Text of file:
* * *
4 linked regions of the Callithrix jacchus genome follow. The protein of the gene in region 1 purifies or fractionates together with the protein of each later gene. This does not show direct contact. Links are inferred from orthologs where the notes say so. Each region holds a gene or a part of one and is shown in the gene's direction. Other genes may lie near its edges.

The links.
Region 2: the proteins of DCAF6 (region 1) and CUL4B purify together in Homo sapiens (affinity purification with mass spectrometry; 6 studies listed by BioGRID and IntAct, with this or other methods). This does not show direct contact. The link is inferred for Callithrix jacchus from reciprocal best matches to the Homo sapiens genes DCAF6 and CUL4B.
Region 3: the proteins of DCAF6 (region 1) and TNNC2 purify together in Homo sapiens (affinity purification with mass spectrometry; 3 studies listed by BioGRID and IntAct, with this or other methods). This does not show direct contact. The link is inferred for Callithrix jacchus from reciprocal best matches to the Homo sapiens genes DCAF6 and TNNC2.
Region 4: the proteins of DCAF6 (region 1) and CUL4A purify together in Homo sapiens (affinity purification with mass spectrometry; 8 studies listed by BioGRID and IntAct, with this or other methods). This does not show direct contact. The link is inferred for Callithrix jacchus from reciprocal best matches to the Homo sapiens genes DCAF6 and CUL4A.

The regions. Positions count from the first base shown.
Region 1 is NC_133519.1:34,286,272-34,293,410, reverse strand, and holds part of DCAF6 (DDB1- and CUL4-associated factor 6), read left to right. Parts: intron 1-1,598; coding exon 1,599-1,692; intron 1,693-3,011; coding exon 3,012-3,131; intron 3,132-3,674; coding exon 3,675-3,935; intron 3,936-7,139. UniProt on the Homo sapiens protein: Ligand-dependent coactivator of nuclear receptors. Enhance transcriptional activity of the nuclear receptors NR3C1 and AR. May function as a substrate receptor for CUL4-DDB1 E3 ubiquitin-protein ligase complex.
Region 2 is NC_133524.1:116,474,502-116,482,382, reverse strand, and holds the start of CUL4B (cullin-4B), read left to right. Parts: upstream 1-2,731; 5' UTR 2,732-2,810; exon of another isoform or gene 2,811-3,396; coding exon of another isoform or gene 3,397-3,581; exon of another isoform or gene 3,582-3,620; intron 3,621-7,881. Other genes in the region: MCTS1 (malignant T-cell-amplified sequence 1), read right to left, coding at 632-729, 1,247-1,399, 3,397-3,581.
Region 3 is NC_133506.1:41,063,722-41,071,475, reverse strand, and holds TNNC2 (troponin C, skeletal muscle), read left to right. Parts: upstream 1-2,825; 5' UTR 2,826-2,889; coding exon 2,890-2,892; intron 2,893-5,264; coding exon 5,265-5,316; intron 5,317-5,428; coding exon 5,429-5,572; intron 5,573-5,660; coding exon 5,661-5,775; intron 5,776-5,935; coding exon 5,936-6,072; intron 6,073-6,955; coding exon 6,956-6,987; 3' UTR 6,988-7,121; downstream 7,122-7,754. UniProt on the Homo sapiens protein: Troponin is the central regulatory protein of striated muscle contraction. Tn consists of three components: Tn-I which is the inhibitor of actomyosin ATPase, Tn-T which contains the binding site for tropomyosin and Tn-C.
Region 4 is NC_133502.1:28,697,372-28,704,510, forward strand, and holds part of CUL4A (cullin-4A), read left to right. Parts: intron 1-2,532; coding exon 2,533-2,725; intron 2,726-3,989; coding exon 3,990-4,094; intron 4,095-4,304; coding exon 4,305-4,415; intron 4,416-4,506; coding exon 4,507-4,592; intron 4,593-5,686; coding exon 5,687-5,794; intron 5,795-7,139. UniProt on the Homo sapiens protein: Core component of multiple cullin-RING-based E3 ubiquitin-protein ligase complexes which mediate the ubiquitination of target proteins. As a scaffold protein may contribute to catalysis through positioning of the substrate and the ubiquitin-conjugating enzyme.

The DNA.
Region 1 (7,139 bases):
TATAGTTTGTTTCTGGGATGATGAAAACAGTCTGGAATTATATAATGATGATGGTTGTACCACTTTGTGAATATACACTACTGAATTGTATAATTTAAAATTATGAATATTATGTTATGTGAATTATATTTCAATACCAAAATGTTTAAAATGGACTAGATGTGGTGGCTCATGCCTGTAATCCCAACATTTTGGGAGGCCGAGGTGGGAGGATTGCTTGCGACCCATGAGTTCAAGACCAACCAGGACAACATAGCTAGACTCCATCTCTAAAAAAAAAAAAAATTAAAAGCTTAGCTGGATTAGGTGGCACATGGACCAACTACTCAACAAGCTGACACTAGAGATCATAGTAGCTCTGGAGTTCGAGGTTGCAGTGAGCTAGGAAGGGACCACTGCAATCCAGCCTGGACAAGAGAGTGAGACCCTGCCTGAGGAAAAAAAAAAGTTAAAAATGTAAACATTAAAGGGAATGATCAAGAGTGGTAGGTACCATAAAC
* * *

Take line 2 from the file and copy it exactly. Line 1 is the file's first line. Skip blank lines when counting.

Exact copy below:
The links.